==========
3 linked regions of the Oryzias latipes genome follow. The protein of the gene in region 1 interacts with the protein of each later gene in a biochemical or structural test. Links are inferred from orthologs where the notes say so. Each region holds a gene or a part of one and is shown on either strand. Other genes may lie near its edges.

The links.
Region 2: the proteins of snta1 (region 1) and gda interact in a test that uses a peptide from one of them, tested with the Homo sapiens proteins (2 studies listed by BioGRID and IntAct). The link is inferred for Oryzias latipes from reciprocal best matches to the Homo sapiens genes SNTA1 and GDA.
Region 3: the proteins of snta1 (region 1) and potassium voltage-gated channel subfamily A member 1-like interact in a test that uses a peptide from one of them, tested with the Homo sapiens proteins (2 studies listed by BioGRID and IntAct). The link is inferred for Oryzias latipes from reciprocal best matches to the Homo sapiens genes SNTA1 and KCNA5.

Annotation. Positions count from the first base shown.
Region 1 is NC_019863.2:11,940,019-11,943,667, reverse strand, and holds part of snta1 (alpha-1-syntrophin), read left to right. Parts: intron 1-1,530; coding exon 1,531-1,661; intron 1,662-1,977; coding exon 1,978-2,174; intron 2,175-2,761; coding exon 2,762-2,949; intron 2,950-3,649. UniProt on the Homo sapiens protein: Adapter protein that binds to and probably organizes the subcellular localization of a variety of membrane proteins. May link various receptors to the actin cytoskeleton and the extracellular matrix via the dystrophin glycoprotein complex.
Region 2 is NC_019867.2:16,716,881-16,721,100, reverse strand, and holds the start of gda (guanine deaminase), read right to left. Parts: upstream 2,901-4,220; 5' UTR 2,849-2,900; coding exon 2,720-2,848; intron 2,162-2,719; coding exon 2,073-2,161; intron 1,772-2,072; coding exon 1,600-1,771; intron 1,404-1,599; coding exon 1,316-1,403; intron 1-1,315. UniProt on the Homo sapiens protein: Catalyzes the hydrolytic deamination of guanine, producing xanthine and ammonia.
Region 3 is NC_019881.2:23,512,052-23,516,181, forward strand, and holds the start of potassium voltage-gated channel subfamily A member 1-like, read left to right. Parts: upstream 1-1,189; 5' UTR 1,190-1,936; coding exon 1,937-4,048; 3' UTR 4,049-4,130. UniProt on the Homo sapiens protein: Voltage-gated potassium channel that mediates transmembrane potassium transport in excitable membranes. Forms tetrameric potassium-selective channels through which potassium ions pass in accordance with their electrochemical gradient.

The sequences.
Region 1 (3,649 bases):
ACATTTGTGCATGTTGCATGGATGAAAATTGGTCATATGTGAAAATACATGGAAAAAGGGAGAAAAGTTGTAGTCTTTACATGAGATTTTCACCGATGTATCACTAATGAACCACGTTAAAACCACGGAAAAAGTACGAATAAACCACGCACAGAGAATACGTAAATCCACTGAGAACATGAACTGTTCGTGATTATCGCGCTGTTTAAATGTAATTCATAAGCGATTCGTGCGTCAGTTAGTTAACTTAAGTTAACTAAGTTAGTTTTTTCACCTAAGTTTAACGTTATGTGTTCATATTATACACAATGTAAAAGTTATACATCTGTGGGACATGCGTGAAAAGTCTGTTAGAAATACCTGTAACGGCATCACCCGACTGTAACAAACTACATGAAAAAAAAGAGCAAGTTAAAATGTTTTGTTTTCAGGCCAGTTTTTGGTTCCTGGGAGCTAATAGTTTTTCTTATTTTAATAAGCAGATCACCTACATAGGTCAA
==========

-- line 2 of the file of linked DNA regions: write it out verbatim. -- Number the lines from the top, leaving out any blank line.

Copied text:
The links.